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Sosoliso Airlines Flight 1145

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Sosoliso Airlines Flight 1145
Accident summary
Date 10 December 2005 (2005-12-10)
Summary Pilot error
Site Port Harcourt International Airport, Port Harcourt, Nigeria
Passengers 103
Crew 7
Injuries (non-fatal) 2
Fatalities 108
Survivors 2
Aircraft type McDonnell Douglas DC-9-32[1]
Operator Sosoliso Airlines
Registration YU-AJH
Flight origin Nnamdi Azikiwe International Airport, Abuja, Nigeria
Destination Port Harcourt International Airport, Port Harcourt, Nigeria
A similar aircraft, a DC 9-30, from Sosoliso Airlines at Enugu Airport

Sosoliso Airlines Flight 1145 was a scheduled flight between the Nigerian cities of Abuja (ABV) and Port Harcourt (PHC). At about 14:08 local time (13:08 UTC) on 10 December 2005, Flight 1145 from Abuja crash-landed at Port Harcourt International Airport. The plane, a McDonnell Douglas DC-9-32 with 110 people on board, burst into flames. Immediately after the crash, seven survivors were recovered and taken to hospitals, but it has since been reported that four of those survivors have died in hospital care, leaving three survivors, two of whom were flown to South Africa. In the end, two people survived.[2]

The flight[edit]

The captain was Benjamin Adekunle Adebayo, a Nigerian. The first officer was Gerad Yakubu Andan, a Ghanaian.[3]

The crashed DC-9 was owned by JAT Airways, and operated by Sosoliso Airlines Ltd.[4] This is the first accident for the airline.[citation needed]

The accident occurred during approach to Port Harcourt in adverse weather - windshear, rain and lightning. Unable to make out the unlit runway through the rain, the captain called for a go around (missed approach) at an altitude of about 200 ft (approximately 120 ft above the ground). This call was made about 100 ft below the "decision altitude". The missed approach procedure was carried out incorrectly, and the aircraft struck the ground approximately 70 meters left of the runway. It collided heavily with a concrete drainage culvert, disintegrated and caught fire.[5]

Many passengers survived the initial impact and died in the resulting fire. Port Harcourt Airport had one fire truck and no ambulances.[6]


All seven crew members and 101 of the 103 passengers died in the crash, or later from their injuries. The two surviving passengers were seriously injured.[7]

Among the passengers were about sixty-one secondary school students from Loyola Jesuit College in the Federal Capital Territory region of Nigeria.[8] At first Loyola Jesuit College students from Port Harcourt traveled between school and their homes via buses using the roads. Rising crime along roads during the 1990s made parents believe that road travel was too dangerous. In 2001, when Sosoliso Airlines began services between Port Harcourt and Abuja parents placed their children on the flights.[2]

Among the victims were two volunteers for Medecins Sans Frontieres/Doctors Without Borders en route to work in Port Harcourt, Hawah Kamara and Thomas Lamy, as well as televangelist Bimbo Odukoya, pastor of the Fountain of Life Church, who succumbed to her injuries the day after the accident.[9][10]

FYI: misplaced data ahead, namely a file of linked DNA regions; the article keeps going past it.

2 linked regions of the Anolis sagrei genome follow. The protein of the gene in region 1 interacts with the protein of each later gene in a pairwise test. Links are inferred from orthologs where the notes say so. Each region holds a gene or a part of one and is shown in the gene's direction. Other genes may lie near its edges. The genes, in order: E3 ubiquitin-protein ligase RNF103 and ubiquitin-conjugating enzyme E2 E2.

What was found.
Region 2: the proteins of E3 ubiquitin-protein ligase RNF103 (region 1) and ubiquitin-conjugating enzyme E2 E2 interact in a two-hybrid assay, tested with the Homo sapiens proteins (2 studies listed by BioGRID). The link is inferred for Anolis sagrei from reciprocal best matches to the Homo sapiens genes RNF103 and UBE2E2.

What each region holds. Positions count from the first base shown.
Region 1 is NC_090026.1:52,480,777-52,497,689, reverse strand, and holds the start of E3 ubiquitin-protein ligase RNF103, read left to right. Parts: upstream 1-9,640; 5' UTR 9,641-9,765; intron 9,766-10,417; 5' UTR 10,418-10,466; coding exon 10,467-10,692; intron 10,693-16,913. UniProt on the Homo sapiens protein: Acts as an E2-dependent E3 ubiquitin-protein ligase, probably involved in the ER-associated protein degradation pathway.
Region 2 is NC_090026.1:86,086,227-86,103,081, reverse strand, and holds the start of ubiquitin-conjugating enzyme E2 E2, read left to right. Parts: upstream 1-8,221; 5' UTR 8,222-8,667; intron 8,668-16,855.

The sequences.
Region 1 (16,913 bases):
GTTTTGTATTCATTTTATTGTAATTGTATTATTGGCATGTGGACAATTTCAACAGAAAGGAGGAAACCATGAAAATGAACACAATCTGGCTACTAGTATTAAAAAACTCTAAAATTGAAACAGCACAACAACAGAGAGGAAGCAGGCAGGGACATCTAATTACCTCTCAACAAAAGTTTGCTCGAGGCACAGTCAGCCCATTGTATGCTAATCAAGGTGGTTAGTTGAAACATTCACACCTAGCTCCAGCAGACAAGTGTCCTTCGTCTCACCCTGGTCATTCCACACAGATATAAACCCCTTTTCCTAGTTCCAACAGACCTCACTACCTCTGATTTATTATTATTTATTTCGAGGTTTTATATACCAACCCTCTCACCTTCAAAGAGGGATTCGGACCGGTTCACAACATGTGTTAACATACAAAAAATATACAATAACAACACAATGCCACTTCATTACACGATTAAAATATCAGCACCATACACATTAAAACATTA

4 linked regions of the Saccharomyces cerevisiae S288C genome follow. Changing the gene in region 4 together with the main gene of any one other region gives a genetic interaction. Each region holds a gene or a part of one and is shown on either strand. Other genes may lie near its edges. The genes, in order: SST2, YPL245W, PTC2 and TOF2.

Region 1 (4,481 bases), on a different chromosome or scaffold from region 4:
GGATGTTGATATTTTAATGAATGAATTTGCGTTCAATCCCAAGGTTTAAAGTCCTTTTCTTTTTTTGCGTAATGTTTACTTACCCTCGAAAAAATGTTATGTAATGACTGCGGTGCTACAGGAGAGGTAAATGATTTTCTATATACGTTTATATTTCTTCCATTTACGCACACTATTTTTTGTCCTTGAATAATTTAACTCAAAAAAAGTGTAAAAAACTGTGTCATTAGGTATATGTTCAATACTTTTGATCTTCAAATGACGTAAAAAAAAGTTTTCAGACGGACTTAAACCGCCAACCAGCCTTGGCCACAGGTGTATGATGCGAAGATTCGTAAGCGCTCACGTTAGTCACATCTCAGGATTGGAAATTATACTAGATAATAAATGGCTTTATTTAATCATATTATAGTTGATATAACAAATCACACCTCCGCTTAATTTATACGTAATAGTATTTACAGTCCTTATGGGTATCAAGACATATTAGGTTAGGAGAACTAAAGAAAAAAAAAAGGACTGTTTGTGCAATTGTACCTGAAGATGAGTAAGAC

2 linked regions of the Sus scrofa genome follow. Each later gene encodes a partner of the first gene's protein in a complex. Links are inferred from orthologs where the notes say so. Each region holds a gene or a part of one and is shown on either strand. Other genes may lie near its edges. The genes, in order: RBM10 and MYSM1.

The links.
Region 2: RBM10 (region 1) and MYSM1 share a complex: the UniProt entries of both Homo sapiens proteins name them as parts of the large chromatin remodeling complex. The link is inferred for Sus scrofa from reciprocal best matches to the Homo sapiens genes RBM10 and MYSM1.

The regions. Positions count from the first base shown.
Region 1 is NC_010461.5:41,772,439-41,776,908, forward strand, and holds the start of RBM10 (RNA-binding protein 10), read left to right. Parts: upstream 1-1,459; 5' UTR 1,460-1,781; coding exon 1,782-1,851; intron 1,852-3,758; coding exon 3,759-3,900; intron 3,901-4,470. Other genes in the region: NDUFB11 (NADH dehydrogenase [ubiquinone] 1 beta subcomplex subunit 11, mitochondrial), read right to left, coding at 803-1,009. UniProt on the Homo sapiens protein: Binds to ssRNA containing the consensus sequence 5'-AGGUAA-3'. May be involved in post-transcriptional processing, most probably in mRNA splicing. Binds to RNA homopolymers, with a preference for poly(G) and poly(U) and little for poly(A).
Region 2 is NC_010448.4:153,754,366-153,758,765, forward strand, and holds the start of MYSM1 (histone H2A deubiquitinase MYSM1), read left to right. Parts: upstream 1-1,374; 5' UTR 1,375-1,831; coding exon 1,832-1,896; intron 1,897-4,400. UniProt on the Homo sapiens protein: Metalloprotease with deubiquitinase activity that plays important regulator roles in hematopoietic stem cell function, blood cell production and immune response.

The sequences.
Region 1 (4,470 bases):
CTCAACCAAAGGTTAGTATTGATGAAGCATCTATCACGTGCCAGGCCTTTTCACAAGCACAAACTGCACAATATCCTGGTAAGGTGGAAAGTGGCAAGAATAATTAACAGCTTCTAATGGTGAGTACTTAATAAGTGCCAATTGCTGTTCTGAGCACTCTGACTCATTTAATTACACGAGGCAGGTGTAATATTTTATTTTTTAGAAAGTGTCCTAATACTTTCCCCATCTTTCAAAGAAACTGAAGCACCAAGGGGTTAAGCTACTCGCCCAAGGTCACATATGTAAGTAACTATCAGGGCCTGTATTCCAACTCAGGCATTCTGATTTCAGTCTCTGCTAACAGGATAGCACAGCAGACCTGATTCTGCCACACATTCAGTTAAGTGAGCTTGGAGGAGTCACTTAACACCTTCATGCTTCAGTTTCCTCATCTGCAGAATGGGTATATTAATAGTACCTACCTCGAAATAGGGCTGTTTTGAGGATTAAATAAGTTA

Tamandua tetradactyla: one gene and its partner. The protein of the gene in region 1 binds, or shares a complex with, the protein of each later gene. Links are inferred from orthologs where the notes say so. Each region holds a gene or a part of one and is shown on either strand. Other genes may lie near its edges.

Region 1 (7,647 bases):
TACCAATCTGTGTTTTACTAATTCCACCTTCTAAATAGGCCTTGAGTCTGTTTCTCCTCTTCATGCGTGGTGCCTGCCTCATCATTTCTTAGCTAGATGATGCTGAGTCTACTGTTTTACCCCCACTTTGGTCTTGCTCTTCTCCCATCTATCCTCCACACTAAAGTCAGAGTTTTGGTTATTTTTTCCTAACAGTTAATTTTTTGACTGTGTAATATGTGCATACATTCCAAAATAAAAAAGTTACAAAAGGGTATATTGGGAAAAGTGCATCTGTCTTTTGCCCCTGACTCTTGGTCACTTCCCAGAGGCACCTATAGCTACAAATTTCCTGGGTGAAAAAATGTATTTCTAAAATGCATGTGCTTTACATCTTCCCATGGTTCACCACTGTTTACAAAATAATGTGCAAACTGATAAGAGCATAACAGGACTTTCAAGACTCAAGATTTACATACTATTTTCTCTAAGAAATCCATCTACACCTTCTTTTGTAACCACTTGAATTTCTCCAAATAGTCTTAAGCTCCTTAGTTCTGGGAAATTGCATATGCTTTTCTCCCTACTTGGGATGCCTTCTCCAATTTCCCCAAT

One survivor, Kechi Okwuchi, was treated in Milpark Hospital at Johannesburg, South Africa as of 14 December 2005 [11] and at Shriners Hospitals for Children in Galveston, Texas, United States as of 6 September 2007.[12]


Andy and Ify Ilabor, the parents of crash victims Chuka, Nkem, and Busonma "Buso" Ilabor, started a foundation called the Ilabor Angels to assist orphans and AIDS victims.[6]

Loyola Jesuit dedicated a Memorial Hall to the deceased students.[6]

The International Civil Aviation Organization (ICAO) mandates that each family of an air crash victim is entitled to only 3 million naira or US$18,157 from the airline. In January 2009 Harold Demuren, the director general of the Nigerian Civil Aviation Authority (NCAA), said that the families of the air crash victims would be compensated and that Sosoliso had already paid $2.3 million into an escrow account to compensate the families.[13]


  1. ^ Accident description at the Aviation Safety Network
  2. ^ a b "Nightmare in Nigeria: How Blunders and Neglect Stoked an African Air Tragedy". The Wall Street Journal. 1 October 2007. Archived from the original on 1 October 2007. Retrieved 10 January 2009.  - Available from ProQuest, document ID: 399047247
  3. ^ Nigerian Federal Ministry of Aviation's Investigation Report FMA AIPB 424: DC93 LOC Port Harcourt 2005. 5 (5/45). Retrieved on 8 September 2010.
  4. ^ Nigerian Federal Ministry of Aviation's Investigation Report FMA AIPB 424: DC93 LOC Port Harcourt 2005. 4/45. Retrieved on 8 September 2010.
  5. ^ Investigation Report FMA AIPB 424, section 3.1, page 22
  6. ^ a b c Africa's Airline Casualties on YouTube[dead link] - The Wall Street Journal. Retrieved on 17 November 2007.
  7. ^ Nigerian Federal Ministry of Aviation's Investigation Report FMA AIPB 424: DC93 LOC Port Harcourt 2005. 8 (8/45). Retrieved on 8 September 2010.
  8. ^ "Nigeria plane crash kills 103." Reuters at Yahoo!. Retrieved on 8 September 2010.
  9. ^ "Its an Act of God, Says Pastor Bimbo’s Mother," Online Nigeria Daily News
  10. ^ ""Casualty figure in Nigerian plane crash increases to 107... Pastor Bimbo Odukoya among the dead," Online Nigeria Daily News
  11. ^ Oni-Olusola, Gbenga. "Crash Survivor in S/African Hospital, Mother Speaks." This Day. 14 December 2005. Retrieved on 23 February 2009.[dead link]
  12. ^ "Enter the Den 2007-2008,"[dead link] Loyola Jesuit College
  13. ^ Kenneth Ehigiator. "Nigeria: ADC Airline Owners Face Arrest." 1 January 2009. Retrieved on 10 September 2010.


External links[edit]

External images
Picture of the aircraft while still flying for Serbian Airline JAT - Registration YU-AJH

Coordinates: 4°47′N 7°00′E / 4.783°N 7.000°E / 4.783; 7.000